Graduate Teacher of Record
I served as a Graduate Teacher of Record and PhD candidate in Economics at Clemson University with interests in the fields of public economics and industrial organization, and a focus on applied microeconomics and the economics of regulation. My research examines whether regulations are effective in decreasing the number uninsured drivers, as well as any effects on the level of precaution used while driving.
My experiences conducting research both in academia and the private sector have enhanced my ability to use SAS, Excel, and Stata to analyze large and complex data sets to produce interesting and actionable results. In 2009, I obtained dual Bachelors of Science degrees in political science and economics from Clemson University. Upon graduation, I spent four years as a competitive intelligence analyst in the automobile insurance industry. I then returned to Clemson for graduate school, where I obtained my MA in economics in 2015, and a PhD in economics in Aug 2019.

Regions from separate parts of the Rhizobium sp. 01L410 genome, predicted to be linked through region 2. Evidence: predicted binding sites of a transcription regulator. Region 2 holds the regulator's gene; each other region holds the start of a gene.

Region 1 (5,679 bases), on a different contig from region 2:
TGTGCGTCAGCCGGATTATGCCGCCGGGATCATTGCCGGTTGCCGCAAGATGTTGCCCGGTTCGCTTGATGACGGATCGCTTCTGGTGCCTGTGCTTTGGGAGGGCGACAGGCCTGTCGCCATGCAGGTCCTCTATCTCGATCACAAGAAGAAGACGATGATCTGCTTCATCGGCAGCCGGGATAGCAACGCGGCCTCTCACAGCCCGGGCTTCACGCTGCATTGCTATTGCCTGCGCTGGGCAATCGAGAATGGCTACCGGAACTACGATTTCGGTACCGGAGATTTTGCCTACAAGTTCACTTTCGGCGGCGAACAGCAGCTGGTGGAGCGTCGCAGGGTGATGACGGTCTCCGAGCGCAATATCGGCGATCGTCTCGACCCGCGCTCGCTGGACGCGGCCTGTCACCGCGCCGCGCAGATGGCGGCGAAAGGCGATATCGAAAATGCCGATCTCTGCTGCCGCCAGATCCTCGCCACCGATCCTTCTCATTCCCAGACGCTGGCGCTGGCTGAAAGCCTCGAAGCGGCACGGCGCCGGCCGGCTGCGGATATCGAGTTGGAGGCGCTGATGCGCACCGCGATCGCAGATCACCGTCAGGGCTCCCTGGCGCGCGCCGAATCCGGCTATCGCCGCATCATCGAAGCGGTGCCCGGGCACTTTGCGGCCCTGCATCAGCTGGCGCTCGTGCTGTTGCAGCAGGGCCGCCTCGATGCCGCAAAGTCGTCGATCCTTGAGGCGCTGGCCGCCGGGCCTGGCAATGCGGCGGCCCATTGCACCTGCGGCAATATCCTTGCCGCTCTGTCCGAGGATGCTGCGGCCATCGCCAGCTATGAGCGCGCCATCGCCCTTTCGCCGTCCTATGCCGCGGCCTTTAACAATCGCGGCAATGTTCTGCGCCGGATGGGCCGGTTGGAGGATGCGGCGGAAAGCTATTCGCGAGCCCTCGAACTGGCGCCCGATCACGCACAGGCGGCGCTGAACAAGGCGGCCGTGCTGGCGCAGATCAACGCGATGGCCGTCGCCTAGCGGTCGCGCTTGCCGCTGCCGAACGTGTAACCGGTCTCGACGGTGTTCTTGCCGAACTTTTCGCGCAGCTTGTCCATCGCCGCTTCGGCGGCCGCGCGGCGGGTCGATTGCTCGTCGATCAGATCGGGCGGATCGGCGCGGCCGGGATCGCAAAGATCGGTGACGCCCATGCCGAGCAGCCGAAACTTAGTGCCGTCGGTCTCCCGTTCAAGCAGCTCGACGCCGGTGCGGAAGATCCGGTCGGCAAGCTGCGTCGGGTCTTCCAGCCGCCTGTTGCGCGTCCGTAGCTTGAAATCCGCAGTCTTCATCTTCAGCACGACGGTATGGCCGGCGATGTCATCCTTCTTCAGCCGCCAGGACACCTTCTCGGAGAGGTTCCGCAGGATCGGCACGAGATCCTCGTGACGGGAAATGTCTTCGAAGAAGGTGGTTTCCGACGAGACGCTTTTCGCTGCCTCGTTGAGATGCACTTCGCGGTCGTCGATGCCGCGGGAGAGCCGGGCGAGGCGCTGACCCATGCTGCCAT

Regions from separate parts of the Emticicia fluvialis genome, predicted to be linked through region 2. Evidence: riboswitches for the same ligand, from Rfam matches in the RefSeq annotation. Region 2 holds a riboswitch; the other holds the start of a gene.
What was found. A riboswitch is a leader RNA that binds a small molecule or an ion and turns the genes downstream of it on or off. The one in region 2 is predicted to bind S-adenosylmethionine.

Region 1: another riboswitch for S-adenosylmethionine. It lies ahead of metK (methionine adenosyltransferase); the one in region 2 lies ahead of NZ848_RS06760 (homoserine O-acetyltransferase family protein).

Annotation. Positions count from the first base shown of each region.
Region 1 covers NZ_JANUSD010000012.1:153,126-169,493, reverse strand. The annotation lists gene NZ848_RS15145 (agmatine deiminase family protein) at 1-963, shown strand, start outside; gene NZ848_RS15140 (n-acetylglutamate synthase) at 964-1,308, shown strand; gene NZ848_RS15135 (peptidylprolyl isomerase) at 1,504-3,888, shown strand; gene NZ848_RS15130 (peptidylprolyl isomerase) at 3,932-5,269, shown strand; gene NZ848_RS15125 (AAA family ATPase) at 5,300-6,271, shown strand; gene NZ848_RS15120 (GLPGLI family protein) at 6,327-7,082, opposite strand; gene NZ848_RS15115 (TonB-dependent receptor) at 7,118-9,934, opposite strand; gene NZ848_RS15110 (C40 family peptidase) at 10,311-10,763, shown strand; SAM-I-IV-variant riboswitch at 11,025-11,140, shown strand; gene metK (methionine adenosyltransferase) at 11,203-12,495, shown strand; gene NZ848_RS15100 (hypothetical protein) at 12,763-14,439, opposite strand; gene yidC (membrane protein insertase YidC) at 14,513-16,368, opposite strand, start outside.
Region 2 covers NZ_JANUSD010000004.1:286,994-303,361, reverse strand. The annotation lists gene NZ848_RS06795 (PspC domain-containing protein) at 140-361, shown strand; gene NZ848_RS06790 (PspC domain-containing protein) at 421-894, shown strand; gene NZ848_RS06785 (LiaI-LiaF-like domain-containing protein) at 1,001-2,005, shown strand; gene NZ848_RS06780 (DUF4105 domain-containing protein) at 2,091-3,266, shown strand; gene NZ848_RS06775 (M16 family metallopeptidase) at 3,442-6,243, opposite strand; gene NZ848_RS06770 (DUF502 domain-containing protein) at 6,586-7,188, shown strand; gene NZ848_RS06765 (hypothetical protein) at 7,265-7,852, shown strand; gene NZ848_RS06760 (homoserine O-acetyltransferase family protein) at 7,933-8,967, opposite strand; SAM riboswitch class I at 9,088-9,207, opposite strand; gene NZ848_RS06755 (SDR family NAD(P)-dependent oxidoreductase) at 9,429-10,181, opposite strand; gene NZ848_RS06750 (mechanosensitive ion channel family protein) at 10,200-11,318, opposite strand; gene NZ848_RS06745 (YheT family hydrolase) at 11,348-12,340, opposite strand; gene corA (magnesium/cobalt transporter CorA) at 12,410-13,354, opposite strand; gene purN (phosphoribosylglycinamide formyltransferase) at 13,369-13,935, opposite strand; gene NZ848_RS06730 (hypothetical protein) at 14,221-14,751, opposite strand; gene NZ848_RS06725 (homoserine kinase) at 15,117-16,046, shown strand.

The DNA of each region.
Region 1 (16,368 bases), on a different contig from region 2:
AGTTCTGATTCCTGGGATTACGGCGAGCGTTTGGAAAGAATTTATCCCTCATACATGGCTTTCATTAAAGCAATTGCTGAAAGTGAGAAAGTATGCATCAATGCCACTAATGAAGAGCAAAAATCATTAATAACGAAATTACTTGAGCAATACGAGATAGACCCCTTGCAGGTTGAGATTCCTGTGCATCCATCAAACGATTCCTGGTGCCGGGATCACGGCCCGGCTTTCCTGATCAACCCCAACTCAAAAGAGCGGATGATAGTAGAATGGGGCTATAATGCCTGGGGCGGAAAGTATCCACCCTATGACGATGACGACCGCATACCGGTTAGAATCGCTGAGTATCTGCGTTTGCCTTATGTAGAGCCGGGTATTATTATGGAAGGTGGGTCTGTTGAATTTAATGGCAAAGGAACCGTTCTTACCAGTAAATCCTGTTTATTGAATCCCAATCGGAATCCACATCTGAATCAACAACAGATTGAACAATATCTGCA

During my time in graduate school, I have had the opportunity to teach over 500 students in principles of economics, microeconomics, and macroeconomics courses. Additionally, I have served in the role of teaching assistant for undergraduate microeconomics, macroeconomics, and econometrics courses, where I led a lab teaching students how use STATA to apply econometric techniques to data. I have thoroughly enjoyed developing and teaching these courses, and seeing my students learn to use economic concepts from the course in their everyday lives. As a result of my efforts as an instructor, I had the honor of being nominated and awarded the Clemson University College of Business Graduate Teaching Assistant Excellence Award for the 2017-2018 school year, and the Outstanding Graduate Teacher of Record Award for 2018-2019 .
I utilize my background in American politics, private enterprise, and economics to guide my research into the incentives created by government policies. My dissertation research was awarded 1st place for the College of Business in the 2018 Clemson University Graduate Research and Discovery Symposium (GRADS) poster competition. In addition to my own research, I have had the pleasure of providing research assistance and support to Dr. Thomas Hazlett and the Information Economy Project.
Outside of the classroom, I have had the pleasure of serving in the Graduate Student Government as the Vice-President of the Graduate Student Body, as well as the Graduate Student Senate President Pro-tempore.
In my free time, I write short articles for a general audience analyzing everyday news articles with an economic perspective at stealtheconomics.com.